Scalia in Glossip v. Gross Supreme Court decision: Oklahoma may kill using botched execution drug.

Supreme Court Breakfast Table

Scalia Goes Off Script in a Very Strange Supreme Court Address

Supreme Court Breakfast Table

Scalia Goes Off Script in a Very Strange Supreme Court Address
An email conversation about the news of the day.
June 29 2015 2:16 PM

Supreme Court Breakfast Table


Scalia goes off script.

U.S. Supreme Court Justice Antonin Scalia
Rubbing salt in the wound: Supreme Court Justice Antonin Scalia.

Photo illustration by Lisa Larson-Walker. Photo by Darren Ornitz/Reuters.

Dear Breakfasters,

Just a quick postcard from inside the Supreme Court chamber Monday morning as the last opinions and dissents, and dissents from dissents, and concurrences styled as dissents, were read from the bench this term.

Dahlia Lithwick Dahlia Lithwick

Dahlia Lithwick writes about the courts and the law for Slate and hosts the podcast Amicus.

You have doubtless already learned that the main opinion in Glossip v. Gross, the Oklahoma lethal injection case, was read by Justice Samuel Alito, who found, along with the three other conservative justices and Justice Anthony Kennedy, that the use of one of three drugs in Oklahoma’s lethal injection protocol, midazolam, does not violate an inmate’s constitutional rights. The drug, involved in multiple botched executions, does not violate the Eighth Amendment’s prohibition of cruel and unusual punishment, Alito said, adding that from now on the burden is on the inmate to identify a known and available alternative method of execution. Alito’s opinion carefully tracks his views expressed at oral argument in this case, including the suggestion that it is “anti-death-penalty advocates” who made procuring more effective drugs problematic in the first place.


What was notable, and really weird, inside the chamber, was not just that Justice Sonia Sotomayor read from her strong dissent in the case, or that Justice Stephen Breyer read from a lengthy dissent (joined only by Justice Ruth Bader Ginsburg) advocating for the abolition of the death penalty altogether. Breyer and Ginsburg said capital punishment violates the Eighth Amendment based on an elaborate statistical and factual account of the ways in which it cannot and will never be administered fairly. (Breyer quite cheekily references (twice) the DNA exoneration of Henry Lee McCollum, in September, as someone who “did not commit the rape and murder for which he had been sentenced to death.” Justice Antonin Scalia had once used McCollum as the poster boy for why the death penalty is morally necessary.)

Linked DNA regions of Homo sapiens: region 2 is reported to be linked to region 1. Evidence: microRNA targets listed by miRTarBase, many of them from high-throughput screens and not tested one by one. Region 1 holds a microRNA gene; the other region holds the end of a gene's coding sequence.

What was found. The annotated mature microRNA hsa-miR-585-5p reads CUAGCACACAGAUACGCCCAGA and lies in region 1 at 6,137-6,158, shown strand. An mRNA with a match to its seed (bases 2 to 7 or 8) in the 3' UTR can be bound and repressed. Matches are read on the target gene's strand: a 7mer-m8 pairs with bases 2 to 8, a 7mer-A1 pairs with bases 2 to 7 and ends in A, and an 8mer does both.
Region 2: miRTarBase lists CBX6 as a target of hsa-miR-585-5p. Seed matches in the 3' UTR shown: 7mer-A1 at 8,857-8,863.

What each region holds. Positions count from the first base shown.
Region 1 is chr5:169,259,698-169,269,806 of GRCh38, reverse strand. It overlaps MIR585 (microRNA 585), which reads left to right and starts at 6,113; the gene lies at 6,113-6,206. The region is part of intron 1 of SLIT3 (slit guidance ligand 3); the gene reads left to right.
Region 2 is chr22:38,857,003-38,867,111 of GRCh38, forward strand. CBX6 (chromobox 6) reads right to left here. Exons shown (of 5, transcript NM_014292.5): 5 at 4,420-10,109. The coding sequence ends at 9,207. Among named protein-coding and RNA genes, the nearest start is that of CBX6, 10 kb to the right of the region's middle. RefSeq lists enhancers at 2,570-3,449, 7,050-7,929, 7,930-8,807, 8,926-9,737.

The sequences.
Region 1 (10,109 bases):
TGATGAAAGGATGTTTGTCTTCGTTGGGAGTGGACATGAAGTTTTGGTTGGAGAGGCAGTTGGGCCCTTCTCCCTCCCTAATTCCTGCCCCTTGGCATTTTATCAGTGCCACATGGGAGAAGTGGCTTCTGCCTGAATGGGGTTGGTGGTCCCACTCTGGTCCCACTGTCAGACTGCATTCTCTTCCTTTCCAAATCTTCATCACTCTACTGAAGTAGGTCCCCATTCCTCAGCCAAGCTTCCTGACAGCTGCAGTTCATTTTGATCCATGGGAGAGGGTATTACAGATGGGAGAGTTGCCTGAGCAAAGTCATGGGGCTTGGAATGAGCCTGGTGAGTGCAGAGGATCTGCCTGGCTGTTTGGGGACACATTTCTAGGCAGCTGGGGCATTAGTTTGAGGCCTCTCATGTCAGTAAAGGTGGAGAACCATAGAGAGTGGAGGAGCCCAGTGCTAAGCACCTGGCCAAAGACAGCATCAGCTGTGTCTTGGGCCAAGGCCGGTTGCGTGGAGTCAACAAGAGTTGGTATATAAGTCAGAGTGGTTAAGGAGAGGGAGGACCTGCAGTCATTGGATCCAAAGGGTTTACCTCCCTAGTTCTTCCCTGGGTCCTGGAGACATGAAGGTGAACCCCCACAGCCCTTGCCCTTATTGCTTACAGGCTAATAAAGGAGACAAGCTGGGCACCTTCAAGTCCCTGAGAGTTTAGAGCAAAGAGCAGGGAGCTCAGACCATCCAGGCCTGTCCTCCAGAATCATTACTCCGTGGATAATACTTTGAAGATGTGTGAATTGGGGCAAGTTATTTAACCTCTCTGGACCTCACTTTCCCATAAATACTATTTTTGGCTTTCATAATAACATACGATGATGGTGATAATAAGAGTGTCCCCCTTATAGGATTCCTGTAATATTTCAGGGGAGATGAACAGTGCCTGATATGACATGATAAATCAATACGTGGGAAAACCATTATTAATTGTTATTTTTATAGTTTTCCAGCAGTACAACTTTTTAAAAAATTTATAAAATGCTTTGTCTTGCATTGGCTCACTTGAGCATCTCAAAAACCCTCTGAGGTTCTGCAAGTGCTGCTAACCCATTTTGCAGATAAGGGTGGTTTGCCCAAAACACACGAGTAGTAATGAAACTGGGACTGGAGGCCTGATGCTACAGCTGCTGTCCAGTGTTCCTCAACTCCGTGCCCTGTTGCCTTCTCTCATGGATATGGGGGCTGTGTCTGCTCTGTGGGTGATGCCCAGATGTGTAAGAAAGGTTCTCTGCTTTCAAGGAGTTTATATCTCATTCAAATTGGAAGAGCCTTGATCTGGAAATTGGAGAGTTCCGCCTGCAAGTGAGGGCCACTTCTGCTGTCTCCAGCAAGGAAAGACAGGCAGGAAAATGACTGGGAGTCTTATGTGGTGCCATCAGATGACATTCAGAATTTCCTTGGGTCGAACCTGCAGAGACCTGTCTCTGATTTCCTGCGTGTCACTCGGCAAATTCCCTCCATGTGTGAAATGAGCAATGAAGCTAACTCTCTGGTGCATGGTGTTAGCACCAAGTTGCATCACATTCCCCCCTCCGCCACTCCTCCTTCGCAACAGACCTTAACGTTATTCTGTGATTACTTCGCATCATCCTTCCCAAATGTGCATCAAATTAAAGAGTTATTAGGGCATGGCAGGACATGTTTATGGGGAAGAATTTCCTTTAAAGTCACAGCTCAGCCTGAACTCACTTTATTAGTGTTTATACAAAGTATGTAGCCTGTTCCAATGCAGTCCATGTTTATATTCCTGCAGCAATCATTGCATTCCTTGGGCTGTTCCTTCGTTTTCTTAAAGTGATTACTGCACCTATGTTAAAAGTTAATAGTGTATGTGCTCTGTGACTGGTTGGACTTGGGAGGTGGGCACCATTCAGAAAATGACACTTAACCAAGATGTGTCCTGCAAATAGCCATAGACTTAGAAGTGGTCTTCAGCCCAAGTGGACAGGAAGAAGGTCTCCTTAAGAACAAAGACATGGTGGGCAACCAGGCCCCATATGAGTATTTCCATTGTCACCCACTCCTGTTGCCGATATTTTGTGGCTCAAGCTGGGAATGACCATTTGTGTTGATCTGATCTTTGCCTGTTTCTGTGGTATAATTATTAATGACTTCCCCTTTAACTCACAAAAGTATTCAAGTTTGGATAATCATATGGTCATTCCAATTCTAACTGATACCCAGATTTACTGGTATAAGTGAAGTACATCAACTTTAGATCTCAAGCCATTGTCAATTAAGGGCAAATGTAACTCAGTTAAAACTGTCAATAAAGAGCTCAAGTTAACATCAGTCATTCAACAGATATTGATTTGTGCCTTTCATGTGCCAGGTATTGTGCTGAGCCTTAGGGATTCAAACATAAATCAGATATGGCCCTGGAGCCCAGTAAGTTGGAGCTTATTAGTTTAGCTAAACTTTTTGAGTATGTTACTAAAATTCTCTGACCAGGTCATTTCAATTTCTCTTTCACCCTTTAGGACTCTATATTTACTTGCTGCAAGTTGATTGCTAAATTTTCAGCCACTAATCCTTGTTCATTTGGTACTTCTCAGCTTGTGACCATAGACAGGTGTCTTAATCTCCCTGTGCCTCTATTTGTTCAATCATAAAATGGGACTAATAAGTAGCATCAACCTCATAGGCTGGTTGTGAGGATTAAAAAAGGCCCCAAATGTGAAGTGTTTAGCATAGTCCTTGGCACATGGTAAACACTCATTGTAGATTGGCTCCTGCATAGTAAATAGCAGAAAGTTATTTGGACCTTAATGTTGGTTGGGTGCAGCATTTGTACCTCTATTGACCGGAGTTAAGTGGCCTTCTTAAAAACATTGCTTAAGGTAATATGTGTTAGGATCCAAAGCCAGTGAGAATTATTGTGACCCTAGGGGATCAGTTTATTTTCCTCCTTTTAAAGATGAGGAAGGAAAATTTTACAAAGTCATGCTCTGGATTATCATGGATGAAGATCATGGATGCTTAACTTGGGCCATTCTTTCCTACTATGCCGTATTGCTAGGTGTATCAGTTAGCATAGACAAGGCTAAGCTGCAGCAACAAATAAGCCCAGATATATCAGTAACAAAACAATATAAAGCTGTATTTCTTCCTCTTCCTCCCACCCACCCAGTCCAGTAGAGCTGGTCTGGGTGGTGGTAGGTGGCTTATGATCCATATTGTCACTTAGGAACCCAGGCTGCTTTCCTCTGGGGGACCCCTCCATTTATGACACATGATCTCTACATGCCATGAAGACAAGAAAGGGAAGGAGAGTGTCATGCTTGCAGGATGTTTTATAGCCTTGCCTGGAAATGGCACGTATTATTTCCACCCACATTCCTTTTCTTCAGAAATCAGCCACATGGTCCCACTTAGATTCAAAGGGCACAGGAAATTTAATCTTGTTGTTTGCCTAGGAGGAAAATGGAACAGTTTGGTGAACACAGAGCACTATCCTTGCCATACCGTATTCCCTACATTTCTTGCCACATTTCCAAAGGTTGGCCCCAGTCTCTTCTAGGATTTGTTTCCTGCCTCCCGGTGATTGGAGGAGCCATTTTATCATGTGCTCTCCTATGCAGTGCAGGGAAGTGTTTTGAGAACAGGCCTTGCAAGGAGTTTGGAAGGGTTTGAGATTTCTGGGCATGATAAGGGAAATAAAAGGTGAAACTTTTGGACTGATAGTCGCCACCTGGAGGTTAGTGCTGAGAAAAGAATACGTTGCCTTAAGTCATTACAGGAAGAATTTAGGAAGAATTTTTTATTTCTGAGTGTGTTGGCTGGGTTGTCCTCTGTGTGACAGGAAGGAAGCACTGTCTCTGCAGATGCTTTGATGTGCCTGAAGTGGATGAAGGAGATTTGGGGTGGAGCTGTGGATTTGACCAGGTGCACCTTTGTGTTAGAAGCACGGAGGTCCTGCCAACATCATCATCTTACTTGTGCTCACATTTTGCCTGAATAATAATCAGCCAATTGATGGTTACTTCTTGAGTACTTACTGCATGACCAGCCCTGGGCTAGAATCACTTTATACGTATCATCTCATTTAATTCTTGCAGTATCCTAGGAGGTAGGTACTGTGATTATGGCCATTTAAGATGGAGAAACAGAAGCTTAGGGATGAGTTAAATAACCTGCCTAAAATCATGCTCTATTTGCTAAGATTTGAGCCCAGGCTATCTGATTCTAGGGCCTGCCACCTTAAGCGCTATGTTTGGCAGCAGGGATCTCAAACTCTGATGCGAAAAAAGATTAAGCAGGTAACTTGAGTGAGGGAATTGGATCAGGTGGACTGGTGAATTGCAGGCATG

But in addition to the twin dissents, Scalia announced—after the reading of the dissents—that he was concurring in the majority opinion but had some things to say about the dissents. Since no written summary of his statement was provided, you will need to take my word for it that what he read deviated from his written concurrence in some really odd ways. And while I don’t want to spend too much more time on Scalia acting oddly, this was very odd.  He opened his statement—which seemed not to have been written down, and didn’t really track his written opinion—with: “Last Friday five justices of this court took the issue” of same-sex marriage away from the voters based on their “policy preferences” and then noted that today two justices sought to do that again, with the call to abolish the death penalty. In case you were wondering, he isn’t over Obergefell.

Scalia went on to note that the death penalty is expressly contemplated by the words of the Constitution, and continued with the accusation that maybe it’s a good thing that “two justices are willing to kill the death penalty outright rather than just pecking it to death.”

Weirder? He concluded with the oral statement that “not often in the law is it the case that so few have changed so much.”  The latter may not be as pointed an indictment as the zinger at the end of his written concurrence, which accuses Breyer (but not his partner in crime, Ginsburg) of rejecting, well, “the Enlightenment.” But it’s a deliberate echo of Breyer’s lament in reading his dissent aloud in the 2007 Seattle schools case, that, “It is not often in the law that so few have so quickly changed so much.” This is really a doubly strange accusation since of course the two dissenters—unlike the majority in the schools case—have in fact changed nothing at all, since they are the only two willing to do away with the death penalty. It may simply be a frustrated reference to five justices changing so much doctrine in a few short days. But strange to go after Breyer and Ginsburg on a losing side of a lethal injection drug case for this. All that changed here, really, is their minds on the constitutionality of capital punishment

But maybe that’s the real sin.

In any event, the readings of the opinions in the other two cases, the Arizona redistricting and EPA cases, went forward without oral dissents from any justices, or their friends and families, and the court adjourned until October.

One gets the sense that one more day on that bench together and someone might have lost an eye or tooth.